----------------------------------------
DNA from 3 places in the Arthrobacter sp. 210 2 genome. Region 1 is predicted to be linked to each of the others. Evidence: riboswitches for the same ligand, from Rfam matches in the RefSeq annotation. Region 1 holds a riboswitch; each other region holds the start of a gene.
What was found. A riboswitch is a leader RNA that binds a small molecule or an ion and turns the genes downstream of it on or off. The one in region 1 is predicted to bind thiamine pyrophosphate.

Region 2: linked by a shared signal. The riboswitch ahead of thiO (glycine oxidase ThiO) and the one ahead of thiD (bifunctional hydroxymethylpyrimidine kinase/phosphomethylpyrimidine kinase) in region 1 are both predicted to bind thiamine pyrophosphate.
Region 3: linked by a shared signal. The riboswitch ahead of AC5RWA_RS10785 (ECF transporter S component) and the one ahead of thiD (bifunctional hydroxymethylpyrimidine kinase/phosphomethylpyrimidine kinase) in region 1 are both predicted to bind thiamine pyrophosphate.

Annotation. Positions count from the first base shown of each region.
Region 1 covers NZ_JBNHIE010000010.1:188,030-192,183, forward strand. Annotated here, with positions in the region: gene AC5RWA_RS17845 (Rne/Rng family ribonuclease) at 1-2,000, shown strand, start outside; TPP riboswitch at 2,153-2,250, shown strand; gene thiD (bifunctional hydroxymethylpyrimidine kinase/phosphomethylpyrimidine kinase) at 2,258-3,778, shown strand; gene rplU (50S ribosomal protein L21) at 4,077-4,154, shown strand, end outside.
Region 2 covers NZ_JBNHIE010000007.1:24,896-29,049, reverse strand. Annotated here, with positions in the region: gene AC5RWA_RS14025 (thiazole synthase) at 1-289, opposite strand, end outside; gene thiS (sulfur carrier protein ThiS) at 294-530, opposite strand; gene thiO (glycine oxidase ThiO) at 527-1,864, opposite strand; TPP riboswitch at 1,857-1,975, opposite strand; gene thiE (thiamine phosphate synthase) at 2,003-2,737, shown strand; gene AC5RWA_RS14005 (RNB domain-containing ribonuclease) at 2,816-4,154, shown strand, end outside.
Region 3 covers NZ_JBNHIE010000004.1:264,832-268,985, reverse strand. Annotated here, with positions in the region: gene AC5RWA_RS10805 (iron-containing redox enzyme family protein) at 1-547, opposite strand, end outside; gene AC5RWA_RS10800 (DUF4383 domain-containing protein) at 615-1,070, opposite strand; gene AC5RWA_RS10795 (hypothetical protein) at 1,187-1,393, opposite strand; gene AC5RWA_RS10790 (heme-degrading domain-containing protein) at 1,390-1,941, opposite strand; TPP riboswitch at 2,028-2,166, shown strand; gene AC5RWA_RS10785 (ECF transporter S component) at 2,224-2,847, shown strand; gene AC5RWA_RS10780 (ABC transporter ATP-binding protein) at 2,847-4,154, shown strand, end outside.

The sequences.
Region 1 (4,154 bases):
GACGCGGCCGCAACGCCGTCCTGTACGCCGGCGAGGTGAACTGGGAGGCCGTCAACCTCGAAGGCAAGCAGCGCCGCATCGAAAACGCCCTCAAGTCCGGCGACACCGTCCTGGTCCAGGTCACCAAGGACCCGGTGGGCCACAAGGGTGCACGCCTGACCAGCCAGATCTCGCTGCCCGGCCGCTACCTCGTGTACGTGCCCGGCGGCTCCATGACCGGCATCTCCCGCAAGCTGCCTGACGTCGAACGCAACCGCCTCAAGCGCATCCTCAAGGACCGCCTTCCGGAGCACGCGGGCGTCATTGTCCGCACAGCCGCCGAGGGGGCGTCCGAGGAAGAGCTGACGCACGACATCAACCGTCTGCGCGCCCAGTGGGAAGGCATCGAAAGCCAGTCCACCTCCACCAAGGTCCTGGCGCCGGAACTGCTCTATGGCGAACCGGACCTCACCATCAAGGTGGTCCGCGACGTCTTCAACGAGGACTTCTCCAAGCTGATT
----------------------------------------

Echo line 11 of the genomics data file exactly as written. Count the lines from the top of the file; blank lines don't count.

GACGCGGCCGCAACGCCGTCCTGTACGCCGGCGAGGTGAACTGGGAGGCCGTCAACCTCGAAGGCAAGCAGCGCCGCATCGAAAACGCCCTCAAGTCCGGCGACACCGTCCTGGTCCAGGTCACCAAGGACCCGGTGGGCCACAAGGGTGCACGCCTGACCAGCCAGATCTCGCTGCCCGGCCGCTACCTCGTGTACGTGCCCGGCGGCTCCATGACCGGCATCTCCCGCAAGCTGCCTGACGTCGAACGCAACCGCCTCAAGCGCATCCTCAAGGACCGCCTTCCGGAGCACGCGGGCGTCATTGTCCGCACAGCCGCCGAGGGGGCGTCCGAGGAAGAGCTGACGCACGACATCAACCGTCTGCGCGCCCAGTGGGAAGGCATCGAAAGCCAGTCCACCTCCACCAAGGTCCTGGCGCCGGAACTGCTCTATGGCGAACCGGACCTCACCATCAAGGTGGTCCGCGACGTCTTCAACGAGGACTTCTCCAAGCTGATT